In Ruins: A Journey Through History, Art, and Literature
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In this enchanting meditation on ruins, Christopher Woodward takes us on a thousand-year journey from the plains of Troy to the monuments of ancient Rome, from the crumbling palaces of Sicily, Cuba, and Zanzibar to the rubble of the London Blitz. With an exquisite sense of romantic melancholy, we encounter the teenage Byron in the moldering Newstead Abbey, Flaubert watching the buzzards on the pyramids, Henry James in the Colosseum, and Freud at Pompeii. We travel the Appian Way with Dickens and behold the Baths of Caracalla with Shelley. An exhilarating tour, at once elegant and stimulating, In Ruins casts an exalting spell as it explores the bewitching power of architectural remains and their persistent hold on the imagination.
surreal, dazzlingly white in the midday Sicilian sun. There was a car park, and a sign confirming that these were I RUDERI DI GHIBELLINA but no further explanation. The perimeter of the concrete — about 10 feet high — was pierced by narrow pathways, so we entered. At first we scrambled up and down the walls as if it were an adventure playground but as we walked further and further into the maze the blind white walls became sinister. The twisting and turning channels were oddly similar to
of the abolition of monarchy; the ceremonial procession of the urn containing Rousseau’s ashes from the garden at Ermenonville to the new, secular temple of the Pantheon in Paris. He succeeded, and a year after his release was appointed to the Committee superintending the conversion of this royal palace into a museum showing the royal collection of art and antiquities. It is impossible to know the true feelings of this old and impoverished man whose world had been turned upside down, and it is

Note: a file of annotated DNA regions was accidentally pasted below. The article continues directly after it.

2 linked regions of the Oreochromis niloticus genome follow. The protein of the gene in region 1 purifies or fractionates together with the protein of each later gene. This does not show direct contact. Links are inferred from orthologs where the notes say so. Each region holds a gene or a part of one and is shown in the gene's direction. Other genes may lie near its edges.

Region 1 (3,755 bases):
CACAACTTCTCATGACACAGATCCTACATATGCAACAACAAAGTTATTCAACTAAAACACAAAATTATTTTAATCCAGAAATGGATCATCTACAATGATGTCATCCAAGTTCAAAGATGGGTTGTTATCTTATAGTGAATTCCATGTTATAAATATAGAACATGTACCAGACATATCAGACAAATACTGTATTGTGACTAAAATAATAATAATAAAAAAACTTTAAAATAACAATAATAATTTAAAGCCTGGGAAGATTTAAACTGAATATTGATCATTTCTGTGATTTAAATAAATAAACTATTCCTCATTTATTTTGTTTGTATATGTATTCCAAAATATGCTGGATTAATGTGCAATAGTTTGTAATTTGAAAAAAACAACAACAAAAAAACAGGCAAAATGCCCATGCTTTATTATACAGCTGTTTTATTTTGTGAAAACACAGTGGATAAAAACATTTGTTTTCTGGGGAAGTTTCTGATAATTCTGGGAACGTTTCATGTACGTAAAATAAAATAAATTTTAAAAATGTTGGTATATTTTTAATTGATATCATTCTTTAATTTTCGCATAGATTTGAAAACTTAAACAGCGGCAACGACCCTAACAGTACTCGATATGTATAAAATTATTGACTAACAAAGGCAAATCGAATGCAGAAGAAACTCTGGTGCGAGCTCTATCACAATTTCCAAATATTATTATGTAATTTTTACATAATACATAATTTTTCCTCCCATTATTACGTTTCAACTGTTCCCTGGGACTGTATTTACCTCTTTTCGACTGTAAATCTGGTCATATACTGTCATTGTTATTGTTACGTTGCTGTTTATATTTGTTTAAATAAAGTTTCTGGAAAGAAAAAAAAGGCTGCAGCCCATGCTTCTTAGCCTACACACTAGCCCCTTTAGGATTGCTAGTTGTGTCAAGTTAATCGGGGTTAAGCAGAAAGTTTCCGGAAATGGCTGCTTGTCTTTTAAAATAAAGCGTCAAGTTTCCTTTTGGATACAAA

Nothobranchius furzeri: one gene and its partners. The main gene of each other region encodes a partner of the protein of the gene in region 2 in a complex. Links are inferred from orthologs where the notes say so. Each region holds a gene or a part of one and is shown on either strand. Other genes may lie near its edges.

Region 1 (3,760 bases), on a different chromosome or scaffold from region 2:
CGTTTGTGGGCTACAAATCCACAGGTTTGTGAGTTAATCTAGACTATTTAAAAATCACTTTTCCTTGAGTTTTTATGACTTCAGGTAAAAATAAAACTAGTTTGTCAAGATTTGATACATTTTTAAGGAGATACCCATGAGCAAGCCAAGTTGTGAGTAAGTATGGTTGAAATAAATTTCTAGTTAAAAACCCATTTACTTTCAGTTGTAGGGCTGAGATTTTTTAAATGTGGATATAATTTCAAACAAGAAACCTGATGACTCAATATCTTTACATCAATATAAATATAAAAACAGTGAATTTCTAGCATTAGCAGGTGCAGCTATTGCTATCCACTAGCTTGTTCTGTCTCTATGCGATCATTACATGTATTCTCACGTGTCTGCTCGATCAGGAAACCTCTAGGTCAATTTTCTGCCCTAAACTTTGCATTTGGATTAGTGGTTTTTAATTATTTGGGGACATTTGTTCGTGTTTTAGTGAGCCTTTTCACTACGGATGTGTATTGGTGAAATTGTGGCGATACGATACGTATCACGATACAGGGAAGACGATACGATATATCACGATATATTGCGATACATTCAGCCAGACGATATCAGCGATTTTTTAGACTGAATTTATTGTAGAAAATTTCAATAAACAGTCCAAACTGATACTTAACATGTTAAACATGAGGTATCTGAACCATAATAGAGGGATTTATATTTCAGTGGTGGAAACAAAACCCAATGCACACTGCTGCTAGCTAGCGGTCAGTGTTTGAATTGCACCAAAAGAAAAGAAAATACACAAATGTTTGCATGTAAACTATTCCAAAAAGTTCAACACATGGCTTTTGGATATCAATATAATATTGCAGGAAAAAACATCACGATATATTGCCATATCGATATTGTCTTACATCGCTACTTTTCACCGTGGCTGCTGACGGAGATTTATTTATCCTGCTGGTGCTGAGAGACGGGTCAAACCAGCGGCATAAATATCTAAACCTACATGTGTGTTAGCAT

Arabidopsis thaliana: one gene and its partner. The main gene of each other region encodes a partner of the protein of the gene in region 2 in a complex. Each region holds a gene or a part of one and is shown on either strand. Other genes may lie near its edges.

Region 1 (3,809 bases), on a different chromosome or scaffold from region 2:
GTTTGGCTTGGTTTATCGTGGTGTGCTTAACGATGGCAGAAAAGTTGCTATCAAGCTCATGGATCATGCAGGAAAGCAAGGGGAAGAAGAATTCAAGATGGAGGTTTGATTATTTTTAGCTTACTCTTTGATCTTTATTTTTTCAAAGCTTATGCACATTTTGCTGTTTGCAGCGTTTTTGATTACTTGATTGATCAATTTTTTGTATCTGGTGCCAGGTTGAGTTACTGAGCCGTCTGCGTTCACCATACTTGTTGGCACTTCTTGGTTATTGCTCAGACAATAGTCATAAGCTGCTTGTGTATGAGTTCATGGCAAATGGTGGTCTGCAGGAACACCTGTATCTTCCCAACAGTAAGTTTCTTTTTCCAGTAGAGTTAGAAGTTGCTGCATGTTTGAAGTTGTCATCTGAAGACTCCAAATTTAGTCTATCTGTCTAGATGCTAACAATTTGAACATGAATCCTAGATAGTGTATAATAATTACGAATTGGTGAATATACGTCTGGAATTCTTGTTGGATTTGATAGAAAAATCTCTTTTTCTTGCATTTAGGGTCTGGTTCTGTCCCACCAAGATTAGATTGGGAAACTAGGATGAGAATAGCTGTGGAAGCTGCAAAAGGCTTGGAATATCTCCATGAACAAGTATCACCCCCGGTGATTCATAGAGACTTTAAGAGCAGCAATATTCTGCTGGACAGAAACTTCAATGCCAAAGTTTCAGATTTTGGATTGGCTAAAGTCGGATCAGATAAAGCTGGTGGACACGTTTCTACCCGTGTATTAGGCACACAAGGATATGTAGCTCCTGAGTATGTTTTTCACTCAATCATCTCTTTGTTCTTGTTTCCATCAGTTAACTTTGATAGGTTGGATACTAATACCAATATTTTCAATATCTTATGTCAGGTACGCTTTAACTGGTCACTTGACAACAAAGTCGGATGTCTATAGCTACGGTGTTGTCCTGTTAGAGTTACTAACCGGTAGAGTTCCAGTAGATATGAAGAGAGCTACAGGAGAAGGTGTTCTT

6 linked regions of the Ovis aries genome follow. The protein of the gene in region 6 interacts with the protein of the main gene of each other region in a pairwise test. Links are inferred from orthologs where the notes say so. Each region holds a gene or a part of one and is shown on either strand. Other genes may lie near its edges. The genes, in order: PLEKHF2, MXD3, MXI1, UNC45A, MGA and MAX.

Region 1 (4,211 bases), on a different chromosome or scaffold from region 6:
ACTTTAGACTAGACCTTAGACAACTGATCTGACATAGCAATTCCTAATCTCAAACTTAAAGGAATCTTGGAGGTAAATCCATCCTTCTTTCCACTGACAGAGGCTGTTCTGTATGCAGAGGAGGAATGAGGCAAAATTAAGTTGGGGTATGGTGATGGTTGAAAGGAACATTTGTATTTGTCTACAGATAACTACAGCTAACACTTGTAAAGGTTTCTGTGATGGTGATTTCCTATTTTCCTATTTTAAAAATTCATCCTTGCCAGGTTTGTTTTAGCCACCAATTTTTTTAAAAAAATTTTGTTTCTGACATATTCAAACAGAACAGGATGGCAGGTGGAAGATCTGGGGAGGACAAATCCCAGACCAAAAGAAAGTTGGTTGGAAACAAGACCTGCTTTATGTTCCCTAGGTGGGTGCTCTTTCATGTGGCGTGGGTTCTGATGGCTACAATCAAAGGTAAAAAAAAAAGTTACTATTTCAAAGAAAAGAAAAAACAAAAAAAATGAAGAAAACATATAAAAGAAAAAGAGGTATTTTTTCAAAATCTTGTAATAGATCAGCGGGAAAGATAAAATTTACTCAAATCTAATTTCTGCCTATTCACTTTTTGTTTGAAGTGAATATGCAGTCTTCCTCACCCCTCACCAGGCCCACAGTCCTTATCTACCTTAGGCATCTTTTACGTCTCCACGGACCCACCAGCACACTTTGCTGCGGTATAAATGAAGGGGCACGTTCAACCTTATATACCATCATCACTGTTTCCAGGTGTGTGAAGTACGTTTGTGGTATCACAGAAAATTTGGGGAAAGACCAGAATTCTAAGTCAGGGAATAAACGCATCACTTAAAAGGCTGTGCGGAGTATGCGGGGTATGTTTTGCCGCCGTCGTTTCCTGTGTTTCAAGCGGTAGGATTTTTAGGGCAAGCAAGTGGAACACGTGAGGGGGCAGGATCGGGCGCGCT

create a stage-set; indeed, he had visited Lenoir’s Jardin Elysée in Paris. The tomb itself is inscribed Alas Poor Fanny!, as if Padre Giovanni had withdrawn into seclusion because of a broken heart. But Fanny was Mrs Soane’s beloved pet dog, and its tiny coffin still lies in the Monk’s Grave. Soane was satirising the contemporary hysteria for the Gothic, as Jane Austen had done in Northanger Abbey. But he was also concealing a genuine sadness. Soane’s beloved wife Eliza had died two years after
understand Poe’s symbolism by turning to the story he published in the same magazine the previous week. Entitled ‘MS Found in a Bottle’ it is narrated by a man whose cynicism is as expensive as William Beckford’s: ‘all my life I have been a dealer in antiquities, and have imbibed the shadows of fallen columns at Balbac, and Tadmor, and Persepolis, until my very soul has become a ruin.…’ The antique dealer is rescued at sea by a ghostly vessel, made of some porous but ageless wood and crewed by
very long, may the first picture be the picture of Great Britain; and late, if ever, may the second bear the least resemblance to her sinking state!’ The French Revolution revived the millennialism which had been dormant during the enlightened century, for the fall of the Bastille was interpreted as one of the signs in the Book of Revelation that announced the Day of Judgement was nigh. In the slums of London the millennialist preacher Richard Brothers thundered that only extreme penance